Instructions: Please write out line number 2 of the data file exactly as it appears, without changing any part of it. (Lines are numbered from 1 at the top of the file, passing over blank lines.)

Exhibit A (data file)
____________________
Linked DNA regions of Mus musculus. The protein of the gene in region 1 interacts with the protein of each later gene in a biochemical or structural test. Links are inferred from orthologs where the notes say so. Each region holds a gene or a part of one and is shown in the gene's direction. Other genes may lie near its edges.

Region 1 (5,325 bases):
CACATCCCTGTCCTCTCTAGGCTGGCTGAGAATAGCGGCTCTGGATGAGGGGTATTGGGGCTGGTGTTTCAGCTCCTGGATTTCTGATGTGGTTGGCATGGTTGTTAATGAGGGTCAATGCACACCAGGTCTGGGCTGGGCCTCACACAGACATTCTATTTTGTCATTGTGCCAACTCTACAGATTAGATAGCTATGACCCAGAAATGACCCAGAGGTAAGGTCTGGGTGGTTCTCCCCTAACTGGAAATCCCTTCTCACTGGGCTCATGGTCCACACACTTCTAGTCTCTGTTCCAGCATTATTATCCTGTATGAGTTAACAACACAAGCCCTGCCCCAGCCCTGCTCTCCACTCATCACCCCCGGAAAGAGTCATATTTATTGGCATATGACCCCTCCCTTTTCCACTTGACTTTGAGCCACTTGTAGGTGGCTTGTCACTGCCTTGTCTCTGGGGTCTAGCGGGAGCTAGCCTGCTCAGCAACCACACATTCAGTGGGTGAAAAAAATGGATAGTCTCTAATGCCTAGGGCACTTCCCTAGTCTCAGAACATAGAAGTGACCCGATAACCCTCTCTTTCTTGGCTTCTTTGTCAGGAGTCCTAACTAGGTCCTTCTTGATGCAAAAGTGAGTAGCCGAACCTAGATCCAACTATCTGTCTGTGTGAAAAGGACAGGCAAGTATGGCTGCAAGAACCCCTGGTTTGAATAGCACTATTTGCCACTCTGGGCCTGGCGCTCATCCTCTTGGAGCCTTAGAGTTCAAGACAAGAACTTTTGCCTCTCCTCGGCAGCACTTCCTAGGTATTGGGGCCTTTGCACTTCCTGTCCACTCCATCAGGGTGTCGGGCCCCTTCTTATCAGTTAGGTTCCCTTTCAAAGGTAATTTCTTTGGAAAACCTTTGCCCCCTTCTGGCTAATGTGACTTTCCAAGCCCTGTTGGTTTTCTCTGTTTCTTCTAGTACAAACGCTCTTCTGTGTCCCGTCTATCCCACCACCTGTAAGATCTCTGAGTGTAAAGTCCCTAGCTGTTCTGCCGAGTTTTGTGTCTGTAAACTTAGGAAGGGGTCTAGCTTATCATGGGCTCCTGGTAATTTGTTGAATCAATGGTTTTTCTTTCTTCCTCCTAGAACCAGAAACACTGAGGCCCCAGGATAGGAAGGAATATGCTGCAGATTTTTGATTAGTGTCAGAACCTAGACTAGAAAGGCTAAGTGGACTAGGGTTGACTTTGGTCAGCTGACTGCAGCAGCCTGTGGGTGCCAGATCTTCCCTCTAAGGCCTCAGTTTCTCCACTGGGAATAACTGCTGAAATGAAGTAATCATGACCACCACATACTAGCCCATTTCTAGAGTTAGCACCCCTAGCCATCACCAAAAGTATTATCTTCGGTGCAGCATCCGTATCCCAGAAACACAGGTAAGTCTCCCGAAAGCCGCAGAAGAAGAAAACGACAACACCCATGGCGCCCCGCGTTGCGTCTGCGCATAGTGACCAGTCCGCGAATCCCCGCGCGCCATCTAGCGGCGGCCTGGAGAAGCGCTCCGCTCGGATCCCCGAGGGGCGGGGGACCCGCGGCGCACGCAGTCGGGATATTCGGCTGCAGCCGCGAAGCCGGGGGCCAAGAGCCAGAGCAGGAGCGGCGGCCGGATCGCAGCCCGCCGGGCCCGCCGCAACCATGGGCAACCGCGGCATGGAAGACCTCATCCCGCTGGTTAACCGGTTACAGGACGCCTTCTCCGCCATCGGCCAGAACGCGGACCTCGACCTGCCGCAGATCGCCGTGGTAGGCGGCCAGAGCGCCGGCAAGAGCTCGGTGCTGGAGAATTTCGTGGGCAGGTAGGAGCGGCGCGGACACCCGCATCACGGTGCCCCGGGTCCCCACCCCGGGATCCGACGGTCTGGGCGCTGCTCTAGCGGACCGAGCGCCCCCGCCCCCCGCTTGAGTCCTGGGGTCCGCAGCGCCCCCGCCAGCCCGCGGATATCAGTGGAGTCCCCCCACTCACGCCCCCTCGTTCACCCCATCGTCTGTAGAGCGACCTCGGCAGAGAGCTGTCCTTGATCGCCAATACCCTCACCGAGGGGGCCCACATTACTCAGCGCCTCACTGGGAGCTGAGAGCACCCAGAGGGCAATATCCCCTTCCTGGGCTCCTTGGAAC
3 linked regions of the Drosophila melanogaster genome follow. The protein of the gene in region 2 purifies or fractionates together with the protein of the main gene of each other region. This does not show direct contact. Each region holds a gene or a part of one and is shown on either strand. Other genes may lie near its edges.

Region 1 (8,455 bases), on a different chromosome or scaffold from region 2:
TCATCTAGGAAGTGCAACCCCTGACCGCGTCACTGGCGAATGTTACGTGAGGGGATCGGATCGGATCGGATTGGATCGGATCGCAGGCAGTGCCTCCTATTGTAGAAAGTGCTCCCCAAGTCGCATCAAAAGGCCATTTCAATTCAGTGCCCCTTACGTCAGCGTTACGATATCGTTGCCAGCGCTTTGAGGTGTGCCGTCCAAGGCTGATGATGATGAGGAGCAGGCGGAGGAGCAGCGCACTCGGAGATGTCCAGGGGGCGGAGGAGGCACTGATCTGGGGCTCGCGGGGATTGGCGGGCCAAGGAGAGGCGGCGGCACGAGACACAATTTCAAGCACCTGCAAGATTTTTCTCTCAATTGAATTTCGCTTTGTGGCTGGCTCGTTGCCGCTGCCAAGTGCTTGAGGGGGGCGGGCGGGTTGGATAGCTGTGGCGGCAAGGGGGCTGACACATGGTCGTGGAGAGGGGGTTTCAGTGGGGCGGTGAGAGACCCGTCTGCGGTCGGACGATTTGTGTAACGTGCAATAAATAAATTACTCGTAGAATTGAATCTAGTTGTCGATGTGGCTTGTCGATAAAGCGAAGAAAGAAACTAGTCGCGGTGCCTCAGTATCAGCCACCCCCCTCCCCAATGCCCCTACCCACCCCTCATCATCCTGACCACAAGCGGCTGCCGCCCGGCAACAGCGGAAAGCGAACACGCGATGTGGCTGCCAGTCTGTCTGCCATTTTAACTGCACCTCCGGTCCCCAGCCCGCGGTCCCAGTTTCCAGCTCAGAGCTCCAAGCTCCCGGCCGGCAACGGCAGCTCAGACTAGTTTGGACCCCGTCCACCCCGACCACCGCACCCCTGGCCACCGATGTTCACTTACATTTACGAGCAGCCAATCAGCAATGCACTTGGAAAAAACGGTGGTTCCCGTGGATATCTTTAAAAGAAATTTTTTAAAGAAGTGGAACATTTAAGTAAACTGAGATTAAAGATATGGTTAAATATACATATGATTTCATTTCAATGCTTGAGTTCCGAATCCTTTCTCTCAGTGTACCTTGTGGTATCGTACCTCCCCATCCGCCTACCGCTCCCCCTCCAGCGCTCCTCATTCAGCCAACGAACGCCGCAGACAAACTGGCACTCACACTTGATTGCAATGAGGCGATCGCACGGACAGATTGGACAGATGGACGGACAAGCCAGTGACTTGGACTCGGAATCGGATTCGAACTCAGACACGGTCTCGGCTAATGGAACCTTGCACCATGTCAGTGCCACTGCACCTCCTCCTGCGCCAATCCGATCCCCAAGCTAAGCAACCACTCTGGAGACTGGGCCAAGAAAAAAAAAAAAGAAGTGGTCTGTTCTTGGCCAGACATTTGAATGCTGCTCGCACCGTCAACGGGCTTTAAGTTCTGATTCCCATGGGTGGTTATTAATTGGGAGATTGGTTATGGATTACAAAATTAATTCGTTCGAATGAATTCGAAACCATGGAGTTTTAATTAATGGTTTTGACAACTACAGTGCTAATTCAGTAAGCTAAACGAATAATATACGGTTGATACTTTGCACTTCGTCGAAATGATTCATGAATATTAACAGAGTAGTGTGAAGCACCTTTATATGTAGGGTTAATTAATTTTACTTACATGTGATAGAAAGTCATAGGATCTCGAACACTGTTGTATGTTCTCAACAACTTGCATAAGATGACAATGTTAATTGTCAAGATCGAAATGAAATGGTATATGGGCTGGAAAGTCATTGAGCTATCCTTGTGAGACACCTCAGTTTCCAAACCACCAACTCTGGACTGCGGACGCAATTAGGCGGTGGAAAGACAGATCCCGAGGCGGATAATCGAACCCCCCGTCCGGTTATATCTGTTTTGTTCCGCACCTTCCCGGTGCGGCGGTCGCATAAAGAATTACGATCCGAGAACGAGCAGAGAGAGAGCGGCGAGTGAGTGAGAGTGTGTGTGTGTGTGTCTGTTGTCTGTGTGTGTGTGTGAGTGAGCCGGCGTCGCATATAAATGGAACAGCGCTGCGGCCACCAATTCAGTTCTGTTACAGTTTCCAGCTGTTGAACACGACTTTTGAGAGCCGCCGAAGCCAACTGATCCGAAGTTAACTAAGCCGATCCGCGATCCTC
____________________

Region 1 (5,325 bases):